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A Hare-owing Tale

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My dad thinks he’s short.

He is 6 feet 1 inch tall.

One of four boys, all of whom grew to towering heights of 6’5″ or taller, my dad is a shrimp by comparison. You know, the same way Scarlett Johansson is a disgusting old warty hag when compared with Helen of Troy. I doubt Scarlett’s sent a single canoe off to war, let alone launched a thousand ships.

I’ve always been flabbergasted that my dad, a man who has spent most of his life looking down at people, could feel small, that his factually knowing the bulk of the population is shorter than he is could be overridden by memories of a childhood among giants. Not getting the part of Tiny Tim in his school play must’ve been the shock of his life.

Growing up, I mocked my dad’s perception problems. I, unlike him, would surely never struggle with such a ridiculous dimension dilemma.

My driver’s test would suggest otherwise.

I blame my genetic disposition for my inability to parallel park. Clearly, it is Dad’s fault that I never fully grasped the largeness of my vehicle or the smallness of the space I was meant to fit into. I failed my first driver’s test. But c’mon, don’t most 16-year-olds fail the first time? Then I failed it again. Thanks a lot, Dad! And I failed again. I failed that test six times until I was able to parallel park correctly and overcome the paternal genes that were hindering me from hitting the road. My first driver’s license picture sports an expression of relief more than excitement. And I’m sure it’s purely coincidence that so many folks commented on how much I looked like my father in that photo.

The driving drama was far from ideal, but for as much as I blamed my dad for my parking problems — as any teen engaging in the proper amount of angst would — I felt confident my spatial issues remained far from his height dysmorphia. I understood that my car was big. It’s not as if I thought it was really small and that’s why I couldn’t park. Unlike Dad, I wasn’t confused; I was just inept.

Last weekend, my little family of three headed out into the wild to decompress in nature.

As a parent, hiking creates contradictory concerns. I want my son to feel confident on his own two feet. I want him to run and jump and explore. But because we stay off trails, I also don’t want those adorable two feet to enjoy the pleasure of an adorable two-fanged snakebite. I’m constantly in flux, deciding to let him run free, regretting my decision and picking him up, only to set him down to run free again. Recently, my mode of operation has been to hold his hand and teach my survival training as we stroll. I point out prickly bushes, poisonous leaves and perfect hiding spots for creepy-crawlies. Certainly, at 24 months, he commits everything I say to long-term memory.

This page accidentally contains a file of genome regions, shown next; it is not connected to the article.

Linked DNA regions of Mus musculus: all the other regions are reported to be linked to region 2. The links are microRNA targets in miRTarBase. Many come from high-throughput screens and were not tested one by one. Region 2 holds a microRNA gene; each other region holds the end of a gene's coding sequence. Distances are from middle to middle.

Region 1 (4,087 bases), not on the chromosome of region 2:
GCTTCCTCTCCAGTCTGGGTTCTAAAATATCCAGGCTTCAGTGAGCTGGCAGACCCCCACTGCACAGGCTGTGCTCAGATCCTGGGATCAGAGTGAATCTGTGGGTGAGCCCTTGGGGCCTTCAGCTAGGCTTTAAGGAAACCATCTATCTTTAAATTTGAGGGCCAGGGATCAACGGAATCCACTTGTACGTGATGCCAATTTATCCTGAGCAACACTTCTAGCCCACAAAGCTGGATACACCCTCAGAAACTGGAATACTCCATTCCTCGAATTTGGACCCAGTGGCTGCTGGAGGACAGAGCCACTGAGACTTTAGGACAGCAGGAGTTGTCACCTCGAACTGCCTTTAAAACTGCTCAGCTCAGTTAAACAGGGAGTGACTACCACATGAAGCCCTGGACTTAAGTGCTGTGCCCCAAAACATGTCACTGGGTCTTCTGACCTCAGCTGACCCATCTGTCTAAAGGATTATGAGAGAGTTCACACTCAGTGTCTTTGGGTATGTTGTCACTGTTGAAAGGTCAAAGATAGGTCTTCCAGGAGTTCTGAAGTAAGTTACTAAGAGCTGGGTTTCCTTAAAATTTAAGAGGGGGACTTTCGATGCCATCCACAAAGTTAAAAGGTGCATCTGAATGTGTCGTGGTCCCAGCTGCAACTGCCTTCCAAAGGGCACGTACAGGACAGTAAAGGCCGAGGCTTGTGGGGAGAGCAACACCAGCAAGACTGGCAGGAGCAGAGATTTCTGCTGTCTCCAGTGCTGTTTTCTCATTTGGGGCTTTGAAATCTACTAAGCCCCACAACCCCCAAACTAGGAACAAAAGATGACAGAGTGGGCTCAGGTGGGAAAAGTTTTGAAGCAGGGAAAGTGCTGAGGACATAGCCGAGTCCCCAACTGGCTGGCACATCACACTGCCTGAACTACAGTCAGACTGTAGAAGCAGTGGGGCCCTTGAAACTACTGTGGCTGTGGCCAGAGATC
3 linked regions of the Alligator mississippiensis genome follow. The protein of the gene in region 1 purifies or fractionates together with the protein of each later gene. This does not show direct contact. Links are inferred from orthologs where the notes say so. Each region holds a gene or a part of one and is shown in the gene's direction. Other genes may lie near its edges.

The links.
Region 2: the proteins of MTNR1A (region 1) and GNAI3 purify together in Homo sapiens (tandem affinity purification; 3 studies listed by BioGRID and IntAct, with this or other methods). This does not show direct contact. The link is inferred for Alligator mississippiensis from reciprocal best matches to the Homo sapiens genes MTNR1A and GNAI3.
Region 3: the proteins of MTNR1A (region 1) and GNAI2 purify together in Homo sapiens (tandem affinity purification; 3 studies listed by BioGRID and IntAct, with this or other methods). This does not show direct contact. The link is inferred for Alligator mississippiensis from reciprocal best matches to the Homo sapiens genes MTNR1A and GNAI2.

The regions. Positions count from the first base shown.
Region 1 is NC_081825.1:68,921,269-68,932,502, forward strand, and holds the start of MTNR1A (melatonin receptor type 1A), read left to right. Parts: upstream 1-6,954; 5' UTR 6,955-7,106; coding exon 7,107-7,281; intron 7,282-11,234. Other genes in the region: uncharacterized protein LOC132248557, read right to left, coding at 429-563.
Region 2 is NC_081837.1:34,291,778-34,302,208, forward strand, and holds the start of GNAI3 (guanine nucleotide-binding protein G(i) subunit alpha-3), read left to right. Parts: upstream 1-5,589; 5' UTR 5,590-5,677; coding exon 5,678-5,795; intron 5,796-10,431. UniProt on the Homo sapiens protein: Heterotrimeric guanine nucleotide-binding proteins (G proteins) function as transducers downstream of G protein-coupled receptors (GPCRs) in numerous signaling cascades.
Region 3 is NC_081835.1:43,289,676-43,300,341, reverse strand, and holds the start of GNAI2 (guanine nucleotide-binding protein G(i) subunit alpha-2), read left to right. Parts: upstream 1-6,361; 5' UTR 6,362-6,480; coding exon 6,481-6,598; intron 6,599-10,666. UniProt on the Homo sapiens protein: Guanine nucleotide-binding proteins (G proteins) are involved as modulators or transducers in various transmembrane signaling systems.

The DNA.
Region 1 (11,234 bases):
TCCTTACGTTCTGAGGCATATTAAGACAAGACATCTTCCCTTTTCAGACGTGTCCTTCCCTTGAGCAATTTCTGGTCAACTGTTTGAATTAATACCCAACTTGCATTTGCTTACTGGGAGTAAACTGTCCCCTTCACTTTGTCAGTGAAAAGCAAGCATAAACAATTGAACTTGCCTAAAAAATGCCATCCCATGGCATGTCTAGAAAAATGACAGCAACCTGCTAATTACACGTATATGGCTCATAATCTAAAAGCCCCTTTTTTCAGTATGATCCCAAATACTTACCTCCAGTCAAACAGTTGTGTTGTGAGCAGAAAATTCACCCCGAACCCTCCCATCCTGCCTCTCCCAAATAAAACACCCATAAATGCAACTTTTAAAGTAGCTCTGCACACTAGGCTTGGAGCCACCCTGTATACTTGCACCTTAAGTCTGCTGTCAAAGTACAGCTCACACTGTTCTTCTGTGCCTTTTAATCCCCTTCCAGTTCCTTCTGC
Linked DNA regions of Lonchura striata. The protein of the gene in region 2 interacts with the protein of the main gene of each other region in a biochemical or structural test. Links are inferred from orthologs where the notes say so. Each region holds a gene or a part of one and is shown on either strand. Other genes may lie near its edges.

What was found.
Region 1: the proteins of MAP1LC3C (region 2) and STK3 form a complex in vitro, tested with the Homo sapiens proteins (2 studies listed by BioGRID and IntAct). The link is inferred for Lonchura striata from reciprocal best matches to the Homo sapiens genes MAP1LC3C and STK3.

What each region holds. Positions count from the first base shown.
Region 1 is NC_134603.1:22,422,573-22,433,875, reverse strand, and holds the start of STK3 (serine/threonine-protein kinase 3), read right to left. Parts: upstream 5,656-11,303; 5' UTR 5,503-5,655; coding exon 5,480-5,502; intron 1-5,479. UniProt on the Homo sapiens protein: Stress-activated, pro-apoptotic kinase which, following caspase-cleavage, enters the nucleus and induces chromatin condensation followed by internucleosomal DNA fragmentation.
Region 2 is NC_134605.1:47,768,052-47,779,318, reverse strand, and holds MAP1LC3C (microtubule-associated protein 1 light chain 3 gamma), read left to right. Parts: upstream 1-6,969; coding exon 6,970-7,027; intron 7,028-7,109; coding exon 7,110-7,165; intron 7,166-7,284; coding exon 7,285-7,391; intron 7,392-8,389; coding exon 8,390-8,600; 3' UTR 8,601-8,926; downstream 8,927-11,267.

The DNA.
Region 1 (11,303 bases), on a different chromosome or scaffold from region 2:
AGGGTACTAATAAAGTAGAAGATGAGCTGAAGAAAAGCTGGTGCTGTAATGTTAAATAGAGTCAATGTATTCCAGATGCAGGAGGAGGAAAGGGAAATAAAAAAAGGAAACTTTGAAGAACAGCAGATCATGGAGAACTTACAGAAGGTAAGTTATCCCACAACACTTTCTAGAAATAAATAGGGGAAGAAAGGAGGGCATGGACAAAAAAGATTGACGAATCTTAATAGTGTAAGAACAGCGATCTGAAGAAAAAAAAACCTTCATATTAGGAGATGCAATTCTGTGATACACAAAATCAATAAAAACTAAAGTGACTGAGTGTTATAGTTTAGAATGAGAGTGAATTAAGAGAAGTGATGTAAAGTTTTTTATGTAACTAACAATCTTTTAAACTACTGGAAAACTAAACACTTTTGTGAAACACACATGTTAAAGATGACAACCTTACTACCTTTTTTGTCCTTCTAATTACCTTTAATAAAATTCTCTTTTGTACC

My son is currently obsessed with animals. We have an 18-pound rabbit at home, who is his best friend and often preferred to parents. On the last day of our outing, I told my son we would look for rabbits on our hike.

Jumping around the rocks, with me pointing out potential dangers, it wasn’t long before we saw a hare in the distance. I scooped up my son and began to run toward it. It was fast and scampered away, only leaving its tall, pointed ears for me to track its movement by. After a five-minute pursuit, the hare had run down an embankment. Confident we’d be close to the fluffy friend when we hit the top of the hill we were climbing, I considered putting my son down, but I hesitated.

Thank goodness.

Two steps later and we were only about 30 feet from the hare we were chasing. But it wasn’t a hare; it was a coyote. And now instead of running, it was staring back at us.

Despite knowing that hares are relatively small, I must have had my perception altered by living with an 18-pound relative for the past four years. When I saw a big brown fluffy creature in the distance with pointy ears, what else could it have been but a lagomorph like mine?

“Coyote,” I said to my son as I backed away cautiously. “No touch.”

My son said, “Cyo. No touch.” Everything’s a teaching opportunity. Thanks, Dad.

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